In 2009, not extended right after Dr. Margaret Hamburg became commissioner of the Meals and Drug Administration, a package arrived at her residence. Inside was a clunky device referred to as an e-cigarette.

“It was my initially exposure to this emerging, new technologies,” Dr. Hamburg recalled.

The package was sent by an antismoking activist as a warning about a solution that was taking off in the United States. But more than the subsequent decade, the federal government — across the span of two presidential administrations — permitted the rise of a largely unregulated sector that may perhaps be addicting a new generation to nicotine.

E-cigarettes and vaping devices, with $7 billion in annual sales, have develop into a aspect of day-to-day life for millions of Americans. Youth use has skyrocketed with the proliferation of flavors targeting teenagers, such as Bazooka Joe Bubble Gum and Zombie Blood. And almost 1,300 persons have been sickened by mysterious vaping-connected lung injuries this year.

However the agency has not vetted the vast majority of vaping devices or flavored liquids for security.

In dozens of interviews, federal officials and public well being professionals described a lost decade of inaction, blaming an intense lobbying work by the e-cigarette and tobacco industries, fears of a political backlash in tobacco-friendly states, bureaucratic delays, and a late reprieve by an F.D.A. commissioner who had previously served on the board of a chain of vaping lounges.

The agency then spent five years trying to issue regulations that would survive further legal as well as political scrutiny by a White House that had other priorities, including rolling out the Affordable Care Act.

Then, in President Obama’s last year, the administration rejected a proposal to ban flavored e-cigarettes. It came in the face of fierce lobbying over the tobacco regulations, including by a former senator and by a onetime White House analyst who had represented the Obama administration in the same discussions a year earlier.

Even bigger changes to the e-cigarette industry might be on the way. That deadline Dr. Gottlieb extended has been overturned by a judge, who ordered the F.D.A. to require e-cigarette companies to apply for approval by May, and to submit evidence their products do more good than harm. Last week, Reynolds American began the process, filing its application with the F.D.A. for VUSE, the company’s cartridge-based vaping system that features flavors such as mixed berry, tropical, menthol and others.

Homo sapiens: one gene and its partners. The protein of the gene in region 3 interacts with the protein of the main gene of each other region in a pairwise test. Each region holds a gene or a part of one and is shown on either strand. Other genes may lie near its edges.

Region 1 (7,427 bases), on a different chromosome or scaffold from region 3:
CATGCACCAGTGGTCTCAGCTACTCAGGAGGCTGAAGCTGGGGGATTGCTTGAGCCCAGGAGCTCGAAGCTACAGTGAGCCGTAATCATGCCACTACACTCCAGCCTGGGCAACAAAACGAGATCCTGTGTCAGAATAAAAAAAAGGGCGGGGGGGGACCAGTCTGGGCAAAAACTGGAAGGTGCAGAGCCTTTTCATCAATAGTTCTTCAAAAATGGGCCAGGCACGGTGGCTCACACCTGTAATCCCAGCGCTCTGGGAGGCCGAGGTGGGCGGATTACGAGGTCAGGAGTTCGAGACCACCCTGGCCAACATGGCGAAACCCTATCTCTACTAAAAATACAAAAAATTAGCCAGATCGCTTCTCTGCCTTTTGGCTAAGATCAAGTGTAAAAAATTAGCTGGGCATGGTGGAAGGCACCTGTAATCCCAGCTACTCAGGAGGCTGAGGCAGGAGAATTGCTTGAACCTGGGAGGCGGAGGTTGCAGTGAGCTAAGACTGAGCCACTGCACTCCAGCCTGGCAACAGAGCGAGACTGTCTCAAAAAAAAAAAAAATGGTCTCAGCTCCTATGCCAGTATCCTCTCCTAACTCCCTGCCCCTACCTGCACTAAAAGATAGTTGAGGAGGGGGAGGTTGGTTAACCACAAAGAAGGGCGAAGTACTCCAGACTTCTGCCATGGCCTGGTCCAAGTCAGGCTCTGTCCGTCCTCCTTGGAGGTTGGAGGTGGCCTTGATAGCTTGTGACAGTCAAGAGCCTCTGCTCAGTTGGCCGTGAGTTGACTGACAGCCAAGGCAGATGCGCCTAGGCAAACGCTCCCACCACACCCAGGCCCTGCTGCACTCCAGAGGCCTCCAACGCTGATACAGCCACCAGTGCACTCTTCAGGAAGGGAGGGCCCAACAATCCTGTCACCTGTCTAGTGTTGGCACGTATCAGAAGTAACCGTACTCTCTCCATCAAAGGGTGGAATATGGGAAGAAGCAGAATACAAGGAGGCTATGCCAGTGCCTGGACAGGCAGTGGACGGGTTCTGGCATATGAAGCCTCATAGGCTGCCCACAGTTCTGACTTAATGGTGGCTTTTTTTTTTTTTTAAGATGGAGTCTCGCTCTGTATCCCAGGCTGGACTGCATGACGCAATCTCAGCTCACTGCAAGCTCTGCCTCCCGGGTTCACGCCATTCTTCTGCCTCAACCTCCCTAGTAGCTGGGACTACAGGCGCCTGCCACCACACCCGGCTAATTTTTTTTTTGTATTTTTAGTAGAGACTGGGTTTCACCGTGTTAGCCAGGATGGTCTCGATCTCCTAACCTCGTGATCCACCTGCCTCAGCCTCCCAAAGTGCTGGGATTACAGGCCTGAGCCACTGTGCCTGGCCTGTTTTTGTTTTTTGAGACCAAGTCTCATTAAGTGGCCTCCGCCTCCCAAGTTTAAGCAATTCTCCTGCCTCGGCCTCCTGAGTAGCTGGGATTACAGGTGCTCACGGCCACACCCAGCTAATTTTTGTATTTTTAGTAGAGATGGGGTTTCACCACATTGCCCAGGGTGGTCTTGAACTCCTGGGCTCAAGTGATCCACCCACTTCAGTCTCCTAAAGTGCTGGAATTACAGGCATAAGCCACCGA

One of the tobacco industry’s fiercest critics, Senator Jeff Merkley, Democrat of Oregon, had urged the agency beginning in 2009 to rein in nicotine vaping products, and mentioned allies like Mitchell Zeller, who oversees tobacco at the F.D.A., and who was among the early advocates for a ban on flavors.

Dr. Hamburg, who left the F.D.A. in 2015, said the agency struggled to move quickly to issue the broad regulation for e-cigarettes as well as other tobacco products, including cigars. It was a complex process, she said, given previous court challenges.

“For something so important for health, the delays at H.H.S. and the White House were distressing and confusing — people were getting very frustrated,” she said, and given the expanding industry, “I wanted to get it out, from a reputational point of view and from a morale point of view for F.D.A.”

At the time, the Obama White House and the Department of Health and Human Services were also dealing with mounting Republican opposition to the administration’s signature health care law, the Affordable Care Act, which was passed in 2010 and went into effect in 2014 with an exceptionally bumpy rollout.

In Congress, the tobacco industry lobbied hard against the proposals, using its pull as a major donor to get Republicans and some Democrats to sign on to industry-friendly bills.

Shaun Donovan, the director of the budget agency, and other Obama administration officials, including Kathleen Sebelius and Sylvia Mathews Burwell, both of whom served as secretary of the Department of Health and Human Services during that period, declined to comment. Dr. Robert M. Califf, who had supervised policy on tobacco products at the F.D.A. before becoming commissioner in 2016, said he did not know why the flavor ban had been deleted. However, “I’m sure the small business impact had something to do with it,” he said.

Dr. Hamburg, who had left by then, also said she did not know why it had been deleted.